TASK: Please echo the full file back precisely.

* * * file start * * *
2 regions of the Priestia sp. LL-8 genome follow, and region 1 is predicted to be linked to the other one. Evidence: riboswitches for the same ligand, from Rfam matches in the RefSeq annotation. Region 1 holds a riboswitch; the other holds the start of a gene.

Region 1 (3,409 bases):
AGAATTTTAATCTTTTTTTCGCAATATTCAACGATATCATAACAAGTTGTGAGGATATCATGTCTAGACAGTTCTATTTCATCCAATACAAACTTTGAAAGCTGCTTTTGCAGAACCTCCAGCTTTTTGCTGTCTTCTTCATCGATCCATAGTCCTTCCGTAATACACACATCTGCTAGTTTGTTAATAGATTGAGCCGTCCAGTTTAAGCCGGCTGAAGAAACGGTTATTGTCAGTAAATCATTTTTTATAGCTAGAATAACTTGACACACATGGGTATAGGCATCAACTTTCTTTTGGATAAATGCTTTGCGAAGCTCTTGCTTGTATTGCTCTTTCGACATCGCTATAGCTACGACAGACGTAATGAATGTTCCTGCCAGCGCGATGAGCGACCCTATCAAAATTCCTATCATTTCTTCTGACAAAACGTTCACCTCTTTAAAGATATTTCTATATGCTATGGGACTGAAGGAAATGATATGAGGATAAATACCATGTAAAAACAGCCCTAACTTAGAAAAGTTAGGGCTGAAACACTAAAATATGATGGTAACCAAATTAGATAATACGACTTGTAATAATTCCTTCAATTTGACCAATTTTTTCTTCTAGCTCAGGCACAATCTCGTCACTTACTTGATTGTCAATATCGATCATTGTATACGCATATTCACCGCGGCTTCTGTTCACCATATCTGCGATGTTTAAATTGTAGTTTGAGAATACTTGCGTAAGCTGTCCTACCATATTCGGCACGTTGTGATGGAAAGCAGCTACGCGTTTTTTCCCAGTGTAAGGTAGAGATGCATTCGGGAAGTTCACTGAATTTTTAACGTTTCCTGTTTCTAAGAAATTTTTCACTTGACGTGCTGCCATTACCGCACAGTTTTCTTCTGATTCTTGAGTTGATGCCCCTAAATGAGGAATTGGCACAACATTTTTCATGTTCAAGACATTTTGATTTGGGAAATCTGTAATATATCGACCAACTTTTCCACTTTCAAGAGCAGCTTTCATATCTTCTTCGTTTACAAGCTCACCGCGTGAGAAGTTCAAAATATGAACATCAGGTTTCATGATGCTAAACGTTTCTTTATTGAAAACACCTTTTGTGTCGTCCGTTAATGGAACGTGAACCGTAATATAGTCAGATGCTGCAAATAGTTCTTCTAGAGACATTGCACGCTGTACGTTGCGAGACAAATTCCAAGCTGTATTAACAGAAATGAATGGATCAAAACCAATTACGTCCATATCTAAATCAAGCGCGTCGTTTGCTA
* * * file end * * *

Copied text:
2 regions of the Priestia sp. LL-8 genome follow, and region 1 is predicted to be linked to the other one. Evidence: riboswitches for the same ligand, from Rfam matches in the RefSeq annotation. Region 1 holds a riboswitch; the other holds the start of a gene.

Region 1 (3,409 bases):
AGAATTTTAATCTTTTTTTCGCAATATTCAACGATATCATAACAAGTTGTGAGGATATCATGTCTAGACAGTTCTATTTCATCCAATACAAACTTTGAAAGCTGCTTTTGCAGAACCTCCAGCTTTTTGCTGTCTTCTTCATCGATCCATAGTCCTTCCGTAATACACACATCTGCTAGTTTGTTAATAGATTGAGCCGTCCAGTTTAAGCCGGCTGAAGAAACGGTTATTGTCAGTAAATCATTTTTTATAGCTAGAATAACTTGACACACATGGGTATAGGCATCAACTTTCTTTTGGATAAATGCTTTGCGAAGCTCTTGCTTGTATTGCTCTTTCGACATCGCTATAGCTACGACAGACGTAATGAATGTTCCTGCCAGCGCGATGAGCGACCCTATCAAAATTCCTATCATTTCTTCTGACAAAACGTTCACCTCTTTAAAGATATTTCTATATGCTATGGGACTGAAGGAAATGATATGAGGATAAATACCATGTAAAAACAGCCCTAACTTAGAAAAGTTAGGGCTGAAACACTAAAATATGATGGTAACCAAATTAGATAATACGACTTGTAATAATTCCTTCAATTTGACCAATTTTTTCTTCTAGCTCAGGCACAATCTCGTCACTTACTTGATTGTCAATATCGATCATTGTATACGCATATTCACCGCGGCTTCTGTTCACCATATCTGCGATGTTTAAATTGTAGTTTGAGAATACTTGCGTAAGCTGTCCTACCATATTCGGCACGTTGTGATGGAAAGCAGCTACGCGTTTTTTCCCAGTGTAAGGTAGAGATGCATTCGGGAAGTTCACTGAATTTTTAACGTTTCCTGTTTCTAAGAAATTTTTCACTTGACGTGCTGCCATTACCGCACAGTTTTCTTCTGATTCTTGAGTTGATGCCCCTAAATGAGGAATTGGCACAACATTTTTCATGTTCAAGACATTTTGATTTGGGAAATCTGTAATATATCGACCAACTTTTCCACTTTCAAGAGCAGCTTTCATATCTTCTTCGTTTACAAGCTCACCGCGTGAGAAGTTCAAAATATGAACATCAGGTTTCATGATGCTAAACGTTTCTTTATTGAAAACACCTTTTGTGTCGTCCGTTAATGGAACGTGAACCGTAATATAGTCAGATGCTGCAAATAGTTCTTCTAGAGACATTGCACGCTGTACGTTGCGAGACAAATTCCAAGCTGTATTAACAGAAATGAATGGATCAAAACCAATTACGTCCATATCTAAATCAAGCGCGTCGTTTGCTA